You can see it in how he sometimes second-guesses himself as to whether to play the puck or not as we saw on Friday night where he didn’t play a puck heading deep into the Wild zone and instead the Blues’ Justin Faulk raced in, gathered up the puck and fed it out to Sammy Blais for a goal.  Another example of the hesitation that sets in when one’s confidence is shaken was how he waited a half second before recognizing the cross-ice pass to Zach Sanford on the 1st goal of a 9-1 blowout, the most lopsided loss in franchise history.  The Minnesota Wild chose to keep the rookie between the pipes for the whole game, which no doubt eroded his confidence a bit more.

“Not a fun experience.  I felt I let my team down.  Tough night obviously.” ~ Kaapo Kahkonen after a 9-1 loss to St. Louis on Friday, April 9th

Earlier in the season, when Kahkonen was carrying most of the goaltending duties for the Wild, some were talking about him being a possible Calder Trophy candidate.  Those memories seem pretty distant now, even though he still carries a respectable record of 12-7-0, and 2.69 goals against average.  After winning 9 games in a row, he has given up 18 goals in his last 3 starts (all Wild losses).  However I do think he would benefit if the team had used him a bit more regularly than it has as of late.  Wild Head Coach Dean Evason told Michael Russo of the Athletic that Kahkonen simply has to ‘work through stuff.”

Of course, the play in front of Kahkonen has been pretty lousy in his last 3 outings and that certainly doesn’t build much confidence either.  Teams have to have trust in their goalie to come up with the clutch saves and then they have a tendency to rally around their goalie.  If they feel they are the weak link, often their effort falters or they become quickly demoralized.  Needless to say, Wild goaltending coach Freddie Chabot may have to be more of a psychiatrist with his young goalie after Friday night’s rough outing.

It is important for the Wild to try to re-establish his confidence because in a Covid world, even as more players are becoming vaccinated it doesn’t take much and you can end up having to lean on your backup goaltender (knock on wood).  You want to be able to believe he feels confident he can get the job done if need be.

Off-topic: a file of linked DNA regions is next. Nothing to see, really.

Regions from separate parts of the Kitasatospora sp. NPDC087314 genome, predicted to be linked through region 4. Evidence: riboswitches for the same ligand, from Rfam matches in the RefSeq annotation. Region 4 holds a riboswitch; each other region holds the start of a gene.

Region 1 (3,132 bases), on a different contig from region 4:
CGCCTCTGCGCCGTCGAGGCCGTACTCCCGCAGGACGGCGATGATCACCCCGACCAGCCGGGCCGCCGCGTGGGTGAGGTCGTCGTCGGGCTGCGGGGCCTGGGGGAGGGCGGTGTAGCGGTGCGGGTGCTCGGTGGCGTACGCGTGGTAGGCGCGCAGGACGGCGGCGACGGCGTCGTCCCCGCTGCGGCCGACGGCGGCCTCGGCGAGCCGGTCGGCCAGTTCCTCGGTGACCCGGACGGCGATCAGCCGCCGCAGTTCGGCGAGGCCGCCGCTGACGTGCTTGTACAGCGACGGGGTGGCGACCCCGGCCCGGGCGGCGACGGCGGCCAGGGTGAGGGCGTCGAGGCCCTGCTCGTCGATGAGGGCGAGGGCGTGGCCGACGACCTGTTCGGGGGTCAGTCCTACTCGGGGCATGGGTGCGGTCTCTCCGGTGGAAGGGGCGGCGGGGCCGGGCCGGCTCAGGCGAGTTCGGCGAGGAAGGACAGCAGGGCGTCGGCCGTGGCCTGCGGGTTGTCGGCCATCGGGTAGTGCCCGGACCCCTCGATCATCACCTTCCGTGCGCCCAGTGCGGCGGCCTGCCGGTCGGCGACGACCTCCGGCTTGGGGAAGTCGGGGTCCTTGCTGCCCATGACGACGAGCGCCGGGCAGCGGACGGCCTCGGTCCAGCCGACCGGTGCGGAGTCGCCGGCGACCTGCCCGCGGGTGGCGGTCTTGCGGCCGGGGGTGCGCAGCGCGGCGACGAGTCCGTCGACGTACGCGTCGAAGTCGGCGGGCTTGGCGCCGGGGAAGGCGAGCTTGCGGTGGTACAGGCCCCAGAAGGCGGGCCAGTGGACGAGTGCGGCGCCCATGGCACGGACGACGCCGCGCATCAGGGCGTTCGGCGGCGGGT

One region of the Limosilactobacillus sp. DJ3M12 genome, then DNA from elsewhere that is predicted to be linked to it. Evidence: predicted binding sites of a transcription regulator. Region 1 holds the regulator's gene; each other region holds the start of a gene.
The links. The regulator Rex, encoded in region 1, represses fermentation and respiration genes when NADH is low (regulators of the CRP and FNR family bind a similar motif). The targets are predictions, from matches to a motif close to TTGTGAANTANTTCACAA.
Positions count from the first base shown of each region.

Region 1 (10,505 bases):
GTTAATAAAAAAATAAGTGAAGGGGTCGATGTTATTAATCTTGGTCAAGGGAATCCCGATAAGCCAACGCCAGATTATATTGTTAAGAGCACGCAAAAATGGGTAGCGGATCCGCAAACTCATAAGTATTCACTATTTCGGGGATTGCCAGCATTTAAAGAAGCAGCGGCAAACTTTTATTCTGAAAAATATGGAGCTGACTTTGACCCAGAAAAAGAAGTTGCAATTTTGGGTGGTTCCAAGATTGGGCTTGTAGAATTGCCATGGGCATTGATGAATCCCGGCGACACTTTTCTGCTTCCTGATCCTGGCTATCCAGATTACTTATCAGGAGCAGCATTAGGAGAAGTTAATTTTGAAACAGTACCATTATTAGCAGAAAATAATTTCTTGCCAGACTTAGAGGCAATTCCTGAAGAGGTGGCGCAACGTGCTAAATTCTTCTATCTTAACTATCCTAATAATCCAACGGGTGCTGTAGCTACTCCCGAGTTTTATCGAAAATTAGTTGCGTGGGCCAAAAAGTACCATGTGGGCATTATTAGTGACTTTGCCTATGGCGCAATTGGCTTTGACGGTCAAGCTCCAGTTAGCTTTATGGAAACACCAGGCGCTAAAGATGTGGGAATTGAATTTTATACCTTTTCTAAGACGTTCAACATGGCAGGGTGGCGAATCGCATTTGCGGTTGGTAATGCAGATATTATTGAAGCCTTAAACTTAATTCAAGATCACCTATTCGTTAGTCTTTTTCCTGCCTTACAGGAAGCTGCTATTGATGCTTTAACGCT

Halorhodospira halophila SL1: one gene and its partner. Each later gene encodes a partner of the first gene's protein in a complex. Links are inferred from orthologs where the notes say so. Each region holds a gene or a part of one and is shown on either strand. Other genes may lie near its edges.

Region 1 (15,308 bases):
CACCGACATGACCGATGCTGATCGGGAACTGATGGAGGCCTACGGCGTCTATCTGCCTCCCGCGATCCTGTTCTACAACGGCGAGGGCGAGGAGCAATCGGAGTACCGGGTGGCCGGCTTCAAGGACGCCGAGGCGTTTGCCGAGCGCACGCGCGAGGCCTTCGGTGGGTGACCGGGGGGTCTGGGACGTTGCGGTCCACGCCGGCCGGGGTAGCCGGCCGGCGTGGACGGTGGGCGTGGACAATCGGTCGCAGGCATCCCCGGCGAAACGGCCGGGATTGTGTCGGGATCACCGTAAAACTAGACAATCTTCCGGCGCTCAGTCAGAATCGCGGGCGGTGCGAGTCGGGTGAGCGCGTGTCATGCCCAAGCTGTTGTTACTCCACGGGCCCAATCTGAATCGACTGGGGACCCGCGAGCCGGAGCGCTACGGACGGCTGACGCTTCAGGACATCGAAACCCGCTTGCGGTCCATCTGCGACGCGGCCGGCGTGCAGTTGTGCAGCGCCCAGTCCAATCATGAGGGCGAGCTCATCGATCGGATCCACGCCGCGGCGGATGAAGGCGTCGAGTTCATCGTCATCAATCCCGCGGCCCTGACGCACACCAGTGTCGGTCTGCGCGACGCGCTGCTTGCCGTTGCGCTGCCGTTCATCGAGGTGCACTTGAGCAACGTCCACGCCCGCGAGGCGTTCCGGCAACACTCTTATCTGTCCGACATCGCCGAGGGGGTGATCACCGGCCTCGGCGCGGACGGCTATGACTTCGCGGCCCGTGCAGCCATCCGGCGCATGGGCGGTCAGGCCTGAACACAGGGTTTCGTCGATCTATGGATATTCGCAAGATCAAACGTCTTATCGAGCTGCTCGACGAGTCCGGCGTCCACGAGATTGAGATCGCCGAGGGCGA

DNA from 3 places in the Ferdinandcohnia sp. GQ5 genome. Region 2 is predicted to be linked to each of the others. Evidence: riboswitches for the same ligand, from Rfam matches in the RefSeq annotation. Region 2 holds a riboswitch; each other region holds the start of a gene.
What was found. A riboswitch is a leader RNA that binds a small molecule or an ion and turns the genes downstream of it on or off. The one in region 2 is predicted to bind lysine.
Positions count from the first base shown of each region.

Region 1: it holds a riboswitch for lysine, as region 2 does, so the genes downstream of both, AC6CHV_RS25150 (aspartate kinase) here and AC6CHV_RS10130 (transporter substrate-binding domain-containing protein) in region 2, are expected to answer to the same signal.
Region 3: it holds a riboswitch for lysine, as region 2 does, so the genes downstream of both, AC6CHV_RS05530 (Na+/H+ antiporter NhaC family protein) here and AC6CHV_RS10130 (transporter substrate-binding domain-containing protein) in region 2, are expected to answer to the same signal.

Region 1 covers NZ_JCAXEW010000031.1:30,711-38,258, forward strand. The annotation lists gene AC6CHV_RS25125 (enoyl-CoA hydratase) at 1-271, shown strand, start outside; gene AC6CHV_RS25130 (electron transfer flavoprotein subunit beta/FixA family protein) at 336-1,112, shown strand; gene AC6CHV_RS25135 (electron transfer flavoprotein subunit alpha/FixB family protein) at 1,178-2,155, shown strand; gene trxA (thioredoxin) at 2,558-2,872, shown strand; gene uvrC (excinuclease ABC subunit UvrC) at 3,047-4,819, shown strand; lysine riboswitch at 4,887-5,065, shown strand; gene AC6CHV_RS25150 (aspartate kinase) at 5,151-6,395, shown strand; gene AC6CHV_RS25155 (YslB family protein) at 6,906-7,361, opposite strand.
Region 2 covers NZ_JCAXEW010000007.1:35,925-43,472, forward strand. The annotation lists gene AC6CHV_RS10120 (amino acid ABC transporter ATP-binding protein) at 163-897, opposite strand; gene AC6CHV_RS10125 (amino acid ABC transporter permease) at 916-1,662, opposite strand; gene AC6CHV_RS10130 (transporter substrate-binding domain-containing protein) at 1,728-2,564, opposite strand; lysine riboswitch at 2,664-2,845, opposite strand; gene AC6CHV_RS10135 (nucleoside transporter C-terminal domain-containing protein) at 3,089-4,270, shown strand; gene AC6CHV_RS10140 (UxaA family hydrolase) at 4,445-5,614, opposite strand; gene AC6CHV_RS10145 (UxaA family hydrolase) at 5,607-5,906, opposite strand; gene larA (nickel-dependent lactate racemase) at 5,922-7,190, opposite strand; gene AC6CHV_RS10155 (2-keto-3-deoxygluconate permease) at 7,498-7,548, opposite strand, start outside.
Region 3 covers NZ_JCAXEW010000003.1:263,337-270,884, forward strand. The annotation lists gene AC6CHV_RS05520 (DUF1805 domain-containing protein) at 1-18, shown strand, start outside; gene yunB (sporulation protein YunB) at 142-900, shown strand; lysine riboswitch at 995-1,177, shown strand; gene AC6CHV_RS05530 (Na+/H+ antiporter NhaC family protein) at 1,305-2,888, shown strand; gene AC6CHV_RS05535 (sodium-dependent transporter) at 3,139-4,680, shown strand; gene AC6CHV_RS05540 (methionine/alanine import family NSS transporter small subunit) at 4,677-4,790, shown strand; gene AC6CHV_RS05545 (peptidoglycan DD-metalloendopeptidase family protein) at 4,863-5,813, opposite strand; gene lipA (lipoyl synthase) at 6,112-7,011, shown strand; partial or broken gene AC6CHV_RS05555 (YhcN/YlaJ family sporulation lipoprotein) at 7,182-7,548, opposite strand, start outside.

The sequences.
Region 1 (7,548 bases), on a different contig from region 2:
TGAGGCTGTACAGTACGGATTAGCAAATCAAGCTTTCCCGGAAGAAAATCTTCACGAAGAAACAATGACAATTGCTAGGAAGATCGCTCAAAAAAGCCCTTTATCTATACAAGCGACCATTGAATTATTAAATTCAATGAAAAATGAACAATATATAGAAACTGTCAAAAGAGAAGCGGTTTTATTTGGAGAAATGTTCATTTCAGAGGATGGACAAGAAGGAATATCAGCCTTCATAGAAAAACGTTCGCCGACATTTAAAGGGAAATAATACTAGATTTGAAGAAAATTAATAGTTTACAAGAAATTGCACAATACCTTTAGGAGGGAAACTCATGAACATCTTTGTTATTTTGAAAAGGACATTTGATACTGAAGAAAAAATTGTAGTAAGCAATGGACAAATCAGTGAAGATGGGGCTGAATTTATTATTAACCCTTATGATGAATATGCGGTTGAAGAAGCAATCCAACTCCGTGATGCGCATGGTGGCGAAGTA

Iowa Wild (10-9-4)  24pts  4th in AHL Central

15.6% Power Play (23rd in the AHL)

79.4% Penalty Kill (19th in the AHL)

Top 5 Scorers:

1. #40 Gabriel Dumont ~ 9G 14A = 23pts

2. #18 Damien Giroux ~ 7G 11A = 18pts

3. #2 Calen Addison ~ 6G 11A = 17pts

4. #43 Connor Dewar ~ 9G 7A = 16pts

5. #21 Mitchell Chaffee ~ 1G 13A = 14pts

Top 3 PIM’s:

1. #55 Cody McLeod ~ 57 PIM’s

2. #40 Gabriel Dumont ~ 33 PIM’s

3. #23 Mason Shaw ~ 32 PIM’s

Top Goaltenders:

1. #30 Dereck Baribeau (5-1-2)  2.35GAA  .921%SP

2. #92 Hunter Jones (4-7-1)  4.21GAA  .867%SP  1SO

Iowa 4, Rockford 1

It may not look like it from the statistics listed above, but the Iowa Wild are trending upwards these days.  Admittedly, it was a rough 1st month for Iowa who battled through the growing pains of a young goaltender in Hunter Jones and poor special teams play.  Part of the latter was due in part by the fact so many young and unproven players where being placed into roles traditionally held by the team’s veteran players.  Some of those players were on the Wild’s taxi squad but now a few of them have returned like vets Matt Bartkowski (who just played his 600th AHL game) and Gerald Mayhew.  This has stabilized the team at both ends of the ice and Jones and Dereck Baribeau have been looking more confident between the pipes and the result has been more victories.

The power play is starting to build momentum, helped by the recent addition of Matthew Boldy who is proving himself to have a deadly one-timer and young offensive defenseman Calen AddisonDamien Giroux has become an all situations player for Iowa Wild head coach Tim Army and Connor Dewar is showcasing some of that scoring touch he had when he played for the Everett Silvertips.  Defenseman Ryan O’Rourke has not had a lot of points, but the youngster who would normally be playing in the Ontario Hockey League if they had a season has shown steady progress.  From a development standpoint, that’s rather promising to see so many of the younger players stepping up and performing well in elevated roles.  The power play and penalty kill have started a steady climb from the league basement and they too have been a major reason Iowa has been having more success lately.